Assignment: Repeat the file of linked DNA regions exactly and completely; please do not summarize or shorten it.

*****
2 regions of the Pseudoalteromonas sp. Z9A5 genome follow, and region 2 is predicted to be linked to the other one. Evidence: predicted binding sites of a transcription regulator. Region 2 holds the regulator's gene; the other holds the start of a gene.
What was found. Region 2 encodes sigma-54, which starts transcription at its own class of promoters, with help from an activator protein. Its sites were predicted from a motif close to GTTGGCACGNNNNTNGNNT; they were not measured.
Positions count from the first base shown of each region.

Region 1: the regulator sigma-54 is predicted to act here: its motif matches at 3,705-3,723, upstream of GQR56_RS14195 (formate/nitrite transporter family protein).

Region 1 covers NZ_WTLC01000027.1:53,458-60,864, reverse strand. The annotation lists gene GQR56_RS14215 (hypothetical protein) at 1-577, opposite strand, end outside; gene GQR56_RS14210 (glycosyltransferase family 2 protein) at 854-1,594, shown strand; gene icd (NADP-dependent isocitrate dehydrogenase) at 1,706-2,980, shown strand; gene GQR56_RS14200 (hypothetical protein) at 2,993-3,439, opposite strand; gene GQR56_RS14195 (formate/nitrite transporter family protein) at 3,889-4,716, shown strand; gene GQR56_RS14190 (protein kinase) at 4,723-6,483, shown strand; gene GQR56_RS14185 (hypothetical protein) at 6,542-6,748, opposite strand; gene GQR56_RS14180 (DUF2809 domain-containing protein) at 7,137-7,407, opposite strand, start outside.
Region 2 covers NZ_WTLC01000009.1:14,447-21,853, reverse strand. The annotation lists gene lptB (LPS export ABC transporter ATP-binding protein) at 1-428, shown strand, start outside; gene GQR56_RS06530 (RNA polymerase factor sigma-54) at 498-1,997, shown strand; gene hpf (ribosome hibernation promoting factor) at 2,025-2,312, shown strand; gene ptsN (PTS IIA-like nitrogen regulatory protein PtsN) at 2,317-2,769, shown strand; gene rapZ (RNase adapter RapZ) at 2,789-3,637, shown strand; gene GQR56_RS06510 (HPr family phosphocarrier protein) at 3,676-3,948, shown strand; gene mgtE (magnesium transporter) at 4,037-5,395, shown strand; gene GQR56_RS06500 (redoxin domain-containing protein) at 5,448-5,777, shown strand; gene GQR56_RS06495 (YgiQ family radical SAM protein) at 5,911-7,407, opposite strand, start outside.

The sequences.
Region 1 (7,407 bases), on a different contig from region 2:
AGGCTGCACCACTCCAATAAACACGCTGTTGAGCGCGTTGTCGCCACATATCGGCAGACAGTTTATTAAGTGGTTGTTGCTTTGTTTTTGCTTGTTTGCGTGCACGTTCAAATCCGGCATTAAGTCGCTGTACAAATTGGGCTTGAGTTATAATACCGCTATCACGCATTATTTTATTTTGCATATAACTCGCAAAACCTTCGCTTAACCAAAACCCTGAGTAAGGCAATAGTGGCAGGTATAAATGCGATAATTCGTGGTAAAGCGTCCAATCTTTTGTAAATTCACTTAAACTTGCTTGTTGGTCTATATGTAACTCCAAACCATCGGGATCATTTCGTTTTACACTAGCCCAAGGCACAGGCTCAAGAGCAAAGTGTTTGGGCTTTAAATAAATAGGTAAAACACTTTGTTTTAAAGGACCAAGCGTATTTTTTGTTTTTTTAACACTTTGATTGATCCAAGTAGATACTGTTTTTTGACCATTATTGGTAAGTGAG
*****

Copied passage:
2 regions of the Pseudoalteromonas sp. Z9A5 genome follow, and region 2 is predicted to be linked to the other one. Evidence: predicted binding sites of a transcription regulator. Region 2 holds the regulator's gene; the other holds the start of a gene.
What was found. Region 2 encodes sigma-54, which starts transcription at its own class of promoters, with help from an activator protein. Its sites were predicted from a motif close to GTTGGCACGNNNNTNGNNT; they were not measured.
Positions count from the first base shown of each region.

Region 1: the regulator sigma-54 is predicted to act here: its motif matches at 3,705-3,723, upstream of GQR56_RS14195 (formate/nitrite transporter family protein).

Region 1 covers NZ_WTLC01000027.1:53,458-60,864, reverse strand. The annotation lists gene GQR56_RS14215 (hypothetical protein) at 1-577, opposite strand, end outside; gene GQR56_RS14210 (glycosyltransferase family 2 protein) at 854-1,594, shown strand; gene icd (NADP-dependent isocitrate dehydrogenase) at 1,706-2,980, shown strand; gene GQR56_RS14200 (hypothetical protein) at 2,993-3,439, opposite strand; gene GQR56_RS14195 (formate/nitrite transporter family protein) at 3,889-4,716, shown strand; gene GQR56_RS14190 (protein kinase) at 4,723-6,483, shown strand; gene GQR56_RS14185 (hypothetical protein) at 6,542-6,748, opposite strand; gene GQR56_RS14180 (DUF2809 domain-containing protein) at 7,137-7,407, opposite strand, start outside.
Region 2 covers NZ_WTLC01000009.1:14,447-21,853, reverse strand. The annotation lists gene lptB (LPS export ABC transporter ATP-binding protein) at 1-428, shown strand, start outside; gene GQR56_RS06530 (RNA polymerase factor sigma-54) at 498-1,997, shown strand; gene hpf (ribosome hibernation promoting factor) at 2,025-2,312, shown strand; gene ptsN (PTS IIA-like nitrogen regulatory protein PtsN) at 2,317-2,769, shown strand; gene rapZ (RNase adapter RapZ) at 2,789-3,637, shown strand; gene GQR56_RS06510 (HPr family phosphocarrier protein) at 3,676-3,948, shown strand; gene mgtE (magnesium transporter) at 4,037-5,395, shown strand; gene GQR56_RS06500 (redoxin domain-containing protein) at 5,448-5,777, shown strand; gene GQR56_RS06495 (YgiQ family radical SAM protein) at 5,911-7,407, opposite strand, start outside.

The sequences.
Region 1 (7,407 bases), on a different contig from region 2:
AGGCTGCACCACTCCAATAAACACGCTGTTGAGCGCGTTGTCGCCACATATCGGCAGACAGTTTATTAAGTGGTTGTTGCTTTGTTTTTGCTTGTTTGCGTGCACGTTCAAATCCGGCATTAAGTCGCTGTACAAATTGGGCTTGAGTTATAATACCGCTATCACGCATTATTTTATTTTGCATATAACTCGCAAAACCTTCGCTTAACCAAAACCCTGAGTAAGGCAATAGTGGCAGGTATAAATGCGATAATTCGTGGTAAAGCGTCCAATCTTTTGTAAATTCACTTAAACTTGCTTGTTGGTCTATATGTAACTCCAAACCATCGGGATCATTTCGTTTTACACTAGCCCAAGGCACAGGCTCAAGAGCAAAGTGTTTGGGCTTTAAATAAATAGGTAAAACACTTTGTTTTAAAGGACCAAGCGTATTTTTTGTTTTTTTAACACTTTGATTGATCCAAGTAGATACTGTTTTTTGACCATTATTGGTAAGTGAG